To track the infrared light spots on a projection surface, we used a modified Hercules Classic Silver webcam. It’s a very cheap model (only 320×240 pixels) but it features a M12 lens with integrated IR filter which can easily replaced by a custom M12 lens with a bandpass filter, transparent for infrared light. Another reason we used the Hercules Classic Silver is that my grandpa had it laying around.

Community Core Vision (CCV) and MultiTouchVista (MTV) were used to create Windows touch input from the IR spots. (Note: On Windows 8 I’d recommend my TouchInjector software instead of MTV, as it’s more responsive and easier to set up.)

After calibration of the projection screen dimensions in CCV (using a single IR LED, or another (infrared) light source) we were able to shoot mouse clicks onto the screen with the laser MP5.

One might suggest to play the game Moorhuhn, but it should be noted that Moorhuhn spans across the screen and requires scrolling (at least if you want to shoot ‘em all). For that reason I wrote the WPF application “LaserRange” (app & sources, requires .NET 4.5), that can be used to shoot blue circles of varying size. Precision, as well as reaction time get scored and, of course, there’s a lasergun sound effect ;)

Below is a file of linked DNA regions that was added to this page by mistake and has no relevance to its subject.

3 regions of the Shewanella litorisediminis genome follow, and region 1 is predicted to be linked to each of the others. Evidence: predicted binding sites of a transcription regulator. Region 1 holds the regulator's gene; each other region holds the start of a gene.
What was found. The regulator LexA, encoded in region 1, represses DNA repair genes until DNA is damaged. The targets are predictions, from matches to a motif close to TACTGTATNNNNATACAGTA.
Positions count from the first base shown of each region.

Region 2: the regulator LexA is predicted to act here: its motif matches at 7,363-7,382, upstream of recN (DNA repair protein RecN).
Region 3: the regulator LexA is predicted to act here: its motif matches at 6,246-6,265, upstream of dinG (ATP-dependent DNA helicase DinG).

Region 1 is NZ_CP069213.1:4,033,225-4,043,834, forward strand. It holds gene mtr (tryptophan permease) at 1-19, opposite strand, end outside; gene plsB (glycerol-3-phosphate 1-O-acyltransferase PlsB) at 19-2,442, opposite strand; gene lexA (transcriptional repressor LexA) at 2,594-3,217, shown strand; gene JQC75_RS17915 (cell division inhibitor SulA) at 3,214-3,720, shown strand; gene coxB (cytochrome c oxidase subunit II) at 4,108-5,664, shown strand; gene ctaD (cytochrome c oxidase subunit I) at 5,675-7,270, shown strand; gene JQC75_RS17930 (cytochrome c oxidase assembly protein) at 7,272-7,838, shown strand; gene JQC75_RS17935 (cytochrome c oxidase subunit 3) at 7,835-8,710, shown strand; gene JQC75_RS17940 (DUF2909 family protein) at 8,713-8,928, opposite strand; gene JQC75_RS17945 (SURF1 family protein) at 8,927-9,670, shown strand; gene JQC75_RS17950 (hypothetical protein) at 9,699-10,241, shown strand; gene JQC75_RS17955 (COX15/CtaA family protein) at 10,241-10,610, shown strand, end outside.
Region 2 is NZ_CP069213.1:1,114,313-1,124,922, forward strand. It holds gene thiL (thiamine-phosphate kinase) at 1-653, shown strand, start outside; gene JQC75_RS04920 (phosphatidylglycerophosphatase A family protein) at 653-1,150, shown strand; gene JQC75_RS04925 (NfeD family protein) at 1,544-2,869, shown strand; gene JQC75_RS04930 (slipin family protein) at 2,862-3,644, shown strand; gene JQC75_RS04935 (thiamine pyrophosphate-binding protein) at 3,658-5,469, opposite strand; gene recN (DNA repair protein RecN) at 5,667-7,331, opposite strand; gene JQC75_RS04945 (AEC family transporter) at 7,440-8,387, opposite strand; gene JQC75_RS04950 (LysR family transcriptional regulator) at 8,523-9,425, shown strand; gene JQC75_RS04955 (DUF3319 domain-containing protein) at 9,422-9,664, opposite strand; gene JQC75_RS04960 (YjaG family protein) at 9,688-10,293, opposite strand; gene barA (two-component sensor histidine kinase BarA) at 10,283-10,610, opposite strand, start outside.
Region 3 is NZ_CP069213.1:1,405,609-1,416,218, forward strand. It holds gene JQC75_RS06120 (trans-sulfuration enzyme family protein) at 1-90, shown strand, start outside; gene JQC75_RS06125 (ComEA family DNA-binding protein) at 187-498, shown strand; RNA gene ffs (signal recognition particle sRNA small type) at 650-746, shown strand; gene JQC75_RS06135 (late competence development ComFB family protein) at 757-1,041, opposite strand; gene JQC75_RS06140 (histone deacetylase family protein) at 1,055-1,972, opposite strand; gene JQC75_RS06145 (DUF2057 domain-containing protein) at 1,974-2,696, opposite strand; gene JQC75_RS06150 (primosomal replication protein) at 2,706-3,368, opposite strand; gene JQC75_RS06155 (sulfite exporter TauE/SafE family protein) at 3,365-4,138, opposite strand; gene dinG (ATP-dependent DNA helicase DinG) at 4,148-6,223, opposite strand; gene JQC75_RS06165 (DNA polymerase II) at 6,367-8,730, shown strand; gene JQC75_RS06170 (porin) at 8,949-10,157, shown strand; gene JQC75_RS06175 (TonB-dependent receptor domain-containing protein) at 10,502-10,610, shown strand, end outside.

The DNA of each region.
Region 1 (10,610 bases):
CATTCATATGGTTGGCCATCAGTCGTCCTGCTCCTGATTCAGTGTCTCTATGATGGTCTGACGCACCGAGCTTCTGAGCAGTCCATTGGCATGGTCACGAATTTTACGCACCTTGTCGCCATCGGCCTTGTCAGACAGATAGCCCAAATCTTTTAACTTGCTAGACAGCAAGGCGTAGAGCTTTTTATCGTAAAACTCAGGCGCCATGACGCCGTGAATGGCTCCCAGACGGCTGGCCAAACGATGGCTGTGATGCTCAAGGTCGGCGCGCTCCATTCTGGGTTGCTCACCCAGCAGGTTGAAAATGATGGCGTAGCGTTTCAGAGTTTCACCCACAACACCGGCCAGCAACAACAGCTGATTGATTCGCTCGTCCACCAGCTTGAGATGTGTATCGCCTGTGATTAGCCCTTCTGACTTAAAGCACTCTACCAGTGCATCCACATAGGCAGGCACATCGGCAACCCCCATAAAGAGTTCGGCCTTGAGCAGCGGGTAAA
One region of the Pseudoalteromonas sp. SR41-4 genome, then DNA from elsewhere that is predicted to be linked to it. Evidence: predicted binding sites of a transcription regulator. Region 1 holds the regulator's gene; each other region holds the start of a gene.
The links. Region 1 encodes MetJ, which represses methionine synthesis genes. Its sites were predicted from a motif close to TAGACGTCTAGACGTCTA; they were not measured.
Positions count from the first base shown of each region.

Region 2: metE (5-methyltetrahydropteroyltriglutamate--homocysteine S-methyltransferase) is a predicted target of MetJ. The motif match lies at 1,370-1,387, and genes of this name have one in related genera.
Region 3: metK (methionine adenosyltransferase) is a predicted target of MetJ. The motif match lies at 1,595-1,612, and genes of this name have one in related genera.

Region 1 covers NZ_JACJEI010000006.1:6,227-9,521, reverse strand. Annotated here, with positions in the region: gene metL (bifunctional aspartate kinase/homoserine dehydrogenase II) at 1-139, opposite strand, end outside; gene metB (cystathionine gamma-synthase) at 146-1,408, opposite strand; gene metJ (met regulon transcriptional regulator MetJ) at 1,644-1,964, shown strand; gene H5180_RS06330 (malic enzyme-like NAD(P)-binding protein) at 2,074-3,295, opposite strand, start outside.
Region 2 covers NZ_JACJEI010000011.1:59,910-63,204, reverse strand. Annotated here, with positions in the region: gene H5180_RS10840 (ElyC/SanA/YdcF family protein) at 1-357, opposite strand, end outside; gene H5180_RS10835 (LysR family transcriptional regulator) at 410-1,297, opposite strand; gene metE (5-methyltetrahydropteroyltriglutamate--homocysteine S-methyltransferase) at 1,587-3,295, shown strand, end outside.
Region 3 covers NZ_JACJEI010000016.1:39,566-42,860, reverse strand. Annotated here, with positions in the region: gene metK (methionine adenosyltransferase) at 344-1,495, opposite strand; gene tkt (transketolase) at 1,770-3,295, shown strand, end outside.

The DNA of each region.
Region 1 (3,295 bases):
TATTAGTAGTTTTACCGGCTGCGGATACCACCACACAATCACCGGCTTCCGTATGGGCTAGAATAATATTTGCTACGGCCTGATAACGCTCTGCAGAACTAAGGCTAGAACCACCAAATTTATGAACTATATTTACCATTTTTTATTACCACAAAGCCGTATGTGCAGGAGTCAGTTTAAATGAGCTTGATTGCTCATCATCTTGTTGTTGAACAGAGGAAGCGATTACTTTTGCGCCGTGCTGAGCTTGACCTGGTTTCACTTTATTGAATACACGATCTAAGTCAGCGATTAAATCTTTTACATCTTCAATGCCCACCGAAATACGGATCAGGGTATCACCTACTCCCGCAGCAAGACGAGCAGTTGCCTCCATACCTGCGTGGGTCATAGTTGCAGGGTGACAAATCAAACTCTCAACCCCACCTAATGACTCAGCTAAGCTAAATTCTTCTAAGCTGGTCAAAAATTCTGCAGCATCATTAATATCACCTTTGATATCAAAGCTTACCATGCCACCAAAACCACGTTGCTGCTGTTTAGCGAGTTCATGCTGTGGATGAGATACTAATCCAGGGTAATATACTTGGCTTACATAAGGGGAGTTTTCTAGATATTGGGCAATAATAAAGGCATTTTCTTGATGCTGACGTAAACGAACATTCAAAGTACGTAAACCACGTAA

2 months Surface RT – some thoughts from scientists perspective

There are countless reviews on the Surface RT already, but I consider myself some kind of non-average user, so I’d like to share my experience too.

To understand my argument on the device, you should know:

Who I am

I am a undergraduate Biology student from Germany with some experience in WPF/Multitouch/Kinect/Windows Phone/Windows 8 development using C#. Most software I write is just for personal use, but I published some of my work (WP7, Win8) as well. Since the launch of the first public beta, I‘ve been using and developing for the Windows 8 platform, so I have a reasonable understanding of what’s going on.